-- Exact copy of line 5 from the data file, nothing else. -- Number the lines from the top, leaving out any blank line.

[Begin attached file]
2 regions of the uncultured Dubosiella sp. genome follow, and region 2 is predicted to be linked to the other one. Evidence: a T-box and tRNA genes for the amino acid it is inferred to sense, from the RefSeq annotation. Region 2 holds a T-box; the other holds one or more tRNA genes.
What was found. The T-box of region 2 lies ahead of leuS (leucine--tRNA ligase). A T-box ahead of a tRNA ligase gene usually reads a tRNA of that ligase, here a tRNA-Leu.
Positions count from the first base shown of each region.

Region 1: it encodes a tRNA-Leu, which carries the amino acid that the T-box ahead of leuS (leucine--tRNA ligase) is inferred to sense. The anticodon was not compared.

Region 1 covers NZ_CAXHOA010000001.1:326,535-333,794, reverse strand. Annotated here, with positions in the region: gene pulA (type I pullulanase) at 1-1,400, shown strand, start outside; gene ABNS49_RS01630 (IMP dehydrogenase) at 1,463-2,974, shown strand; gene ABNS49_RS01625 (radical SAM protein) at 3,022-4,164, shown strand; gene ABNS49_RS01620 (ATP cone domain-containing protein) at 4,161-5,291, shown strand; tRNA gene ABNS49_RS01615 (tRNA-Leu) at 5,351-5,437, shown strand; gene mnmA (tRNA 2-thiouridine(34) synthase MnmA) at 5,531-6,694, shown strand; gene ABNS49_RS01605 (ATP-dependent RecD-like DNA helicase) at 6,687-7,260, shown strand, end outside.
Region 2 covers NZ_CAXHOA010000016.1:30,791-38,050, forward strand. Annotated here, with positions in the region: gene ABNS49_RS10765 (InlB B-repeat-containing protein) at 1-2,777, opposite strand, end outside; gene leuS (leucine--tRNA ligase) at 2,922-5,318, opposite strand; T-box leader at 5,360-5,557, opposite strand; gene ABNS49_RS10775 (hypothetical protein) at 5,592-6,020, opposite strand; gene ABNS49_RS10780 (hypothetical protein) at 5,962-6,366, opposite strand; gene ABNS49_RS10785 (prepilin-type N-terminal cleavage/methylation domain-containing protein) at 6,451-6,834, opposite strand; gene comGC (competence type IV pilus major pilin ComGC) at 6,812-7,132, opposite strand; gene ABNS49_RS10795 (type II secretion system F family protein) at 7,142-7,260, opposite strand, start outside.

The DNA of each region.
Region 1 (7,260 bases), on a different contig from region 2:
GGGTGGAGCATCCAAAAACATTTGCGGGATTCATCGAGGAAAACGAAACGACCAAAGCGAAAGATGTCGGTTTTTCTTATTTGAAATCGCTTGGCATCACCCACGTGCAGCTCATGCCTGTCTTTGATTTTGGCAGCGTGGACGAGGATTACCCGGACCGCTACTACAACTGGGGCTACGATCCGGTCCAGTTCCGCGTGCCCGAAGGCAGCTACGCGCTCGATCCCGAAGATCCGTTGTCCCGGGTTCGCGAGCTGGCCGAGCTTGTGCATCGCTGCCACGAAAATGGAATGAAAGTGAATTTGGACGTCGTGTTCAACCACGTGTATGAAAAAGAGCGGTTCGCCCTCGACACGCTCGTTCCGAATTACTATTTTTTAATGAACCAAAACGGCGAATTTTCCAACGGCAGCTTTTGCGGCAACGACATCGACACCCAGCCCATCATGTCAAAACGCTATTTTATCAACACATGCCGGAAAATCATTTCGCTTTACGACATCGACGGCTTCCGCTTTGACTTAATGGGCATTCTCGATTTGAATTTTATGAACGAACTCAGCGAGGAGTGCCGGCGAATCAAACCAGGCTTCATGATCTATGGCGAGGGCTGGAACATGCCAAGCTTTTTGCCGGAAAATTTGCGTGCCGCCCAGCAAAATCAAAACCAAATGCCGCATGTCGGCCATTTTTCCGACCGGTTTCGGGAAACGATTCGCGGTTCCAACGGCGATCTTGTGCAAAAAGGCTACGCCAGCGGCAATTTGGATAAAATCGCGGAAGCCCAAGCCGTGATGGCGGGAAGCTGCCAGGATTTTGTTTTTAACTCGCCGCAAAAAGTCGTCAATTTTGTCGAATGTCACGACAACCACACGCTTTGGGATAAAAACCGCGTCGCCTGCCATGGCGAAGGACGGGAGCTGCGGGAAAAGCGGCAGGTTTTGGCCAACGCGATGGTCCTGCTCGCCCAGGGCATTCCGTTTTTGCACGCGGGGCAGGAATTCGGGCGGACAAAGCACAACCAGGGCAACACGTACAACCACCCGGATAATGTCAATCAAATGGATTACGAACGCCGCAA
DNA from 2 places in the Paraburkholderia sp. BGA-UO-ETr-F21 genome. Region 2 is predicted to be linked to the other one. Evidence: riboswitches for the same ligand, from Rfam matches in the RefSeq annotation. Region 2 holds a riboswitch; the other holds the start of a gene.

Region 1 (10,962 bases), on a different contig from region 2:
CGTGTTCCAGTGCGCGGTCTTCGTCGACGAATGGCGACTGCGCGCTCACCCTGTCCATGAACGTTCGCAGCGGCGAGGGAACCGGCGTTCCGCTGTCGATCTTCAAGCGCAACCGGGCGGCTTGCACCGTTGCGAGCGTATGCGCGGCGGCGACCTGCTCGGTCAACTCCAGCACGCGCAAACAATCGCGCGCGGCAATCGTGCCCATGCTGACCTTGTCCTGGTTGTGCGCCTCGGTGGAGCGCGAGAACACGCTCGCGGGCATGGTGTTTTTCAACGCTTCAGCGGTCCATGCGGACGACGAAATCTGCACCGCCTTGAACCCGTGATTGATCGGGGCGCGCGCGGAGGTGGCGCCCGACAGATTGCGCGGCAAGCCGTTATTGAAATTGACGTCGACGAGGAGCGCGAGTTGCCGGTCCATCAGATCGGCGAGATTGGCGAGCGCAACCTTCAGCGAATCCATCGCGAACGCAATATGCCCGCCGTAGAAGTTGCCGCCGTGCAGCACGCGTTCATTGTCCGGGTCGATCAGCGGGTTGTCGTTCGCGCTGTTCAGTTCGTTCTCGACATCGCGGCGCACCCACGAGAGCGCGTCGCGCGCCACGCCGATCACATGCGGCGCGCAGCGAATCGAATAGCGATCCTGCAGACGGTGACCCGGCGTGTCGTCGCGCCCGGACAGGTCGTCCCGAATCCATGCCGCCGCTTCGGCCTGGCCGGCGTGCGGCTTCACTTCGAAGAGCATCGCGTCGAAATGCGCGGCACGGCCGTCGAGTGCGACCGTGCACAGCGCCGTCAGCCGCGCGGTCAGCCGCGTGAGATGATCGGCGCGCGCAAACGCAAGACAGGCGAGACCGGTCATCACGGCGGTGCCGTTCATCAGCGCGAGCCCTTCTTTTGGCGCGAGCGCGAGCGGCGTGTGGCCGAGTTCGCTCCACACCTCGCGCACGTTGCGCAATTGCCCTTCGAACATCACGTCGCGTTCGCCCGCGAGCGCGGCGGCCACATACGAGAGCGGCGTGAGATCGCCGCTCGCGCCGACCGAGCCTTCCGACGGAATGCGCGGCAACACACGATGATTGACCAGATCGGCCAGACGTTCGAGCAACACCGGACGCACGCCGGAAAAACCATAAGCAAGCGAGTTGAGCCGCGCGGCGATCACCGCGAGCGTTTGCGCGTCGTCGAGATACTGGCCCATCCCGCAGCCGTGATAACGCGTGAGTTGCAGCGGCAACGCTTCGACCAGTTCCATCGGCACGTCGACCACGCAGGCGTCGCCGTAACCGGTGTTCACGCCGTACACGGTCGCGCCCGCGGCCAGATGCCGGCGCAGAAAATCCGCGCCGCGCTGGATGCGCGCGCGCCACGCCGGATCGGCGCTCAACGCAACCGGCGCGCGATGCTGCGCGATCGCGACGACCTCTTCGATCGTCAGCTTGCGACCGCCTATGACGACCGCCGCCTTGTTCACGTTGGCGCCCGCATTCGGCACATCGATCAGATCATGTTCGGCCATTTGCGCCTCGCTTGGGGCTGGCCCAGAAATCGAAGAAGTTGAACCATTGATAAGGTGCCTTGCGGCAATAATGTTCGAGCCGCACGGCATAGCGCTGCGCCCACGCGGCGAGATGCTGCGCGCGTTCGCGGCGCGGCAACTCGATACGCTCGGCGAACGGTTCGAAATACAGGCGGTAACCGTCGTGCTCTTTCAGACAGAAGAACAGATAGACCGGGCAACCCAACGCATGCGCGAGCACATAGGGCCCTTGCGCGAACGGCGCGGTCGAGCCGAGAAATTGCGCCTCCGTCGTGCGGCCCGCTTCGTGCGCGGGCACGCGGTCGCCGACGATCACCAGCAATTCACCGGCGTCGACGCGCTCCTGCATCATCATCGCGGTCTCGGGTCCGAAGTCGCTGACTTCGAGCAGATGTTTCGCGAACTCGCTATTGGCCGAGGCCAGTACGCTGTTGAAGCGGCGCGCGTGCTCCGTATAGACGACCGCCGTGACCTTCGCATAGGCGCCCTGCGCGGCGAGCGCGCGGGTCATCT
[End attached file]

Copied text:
Region 1 covers NZ_CAXHOA010000001.1:326,535-333,794, reverse strand. Annotated here, with positions in the region: gene pulA (type I pullulanase) at 1-1,400, shown strand, start outside; gene ABNS49_RS01630 (IMP dehydrogenase) at 1,463-2,974, shown strand; gene ABNS49_RS01625 (radical SAM protein) at 3,022-4,164, shown strand; gene ABNS49_RS01620 (ATP cone domain-containing protein) at 4,161-5,291, shown strand; tRNA gene ABNS49_RS01615 (tRNA-Leu) at 5,351-5,437, shown strand; gene mnmA (tRNA 2-thiouridine(34) synthase MnmA) at 5,531-6,694, shown strand; gene ABNS49_RS01605 (ATP-dependent RecD-like DNA helicase) at 6,687-7,260, shown strand, end outside.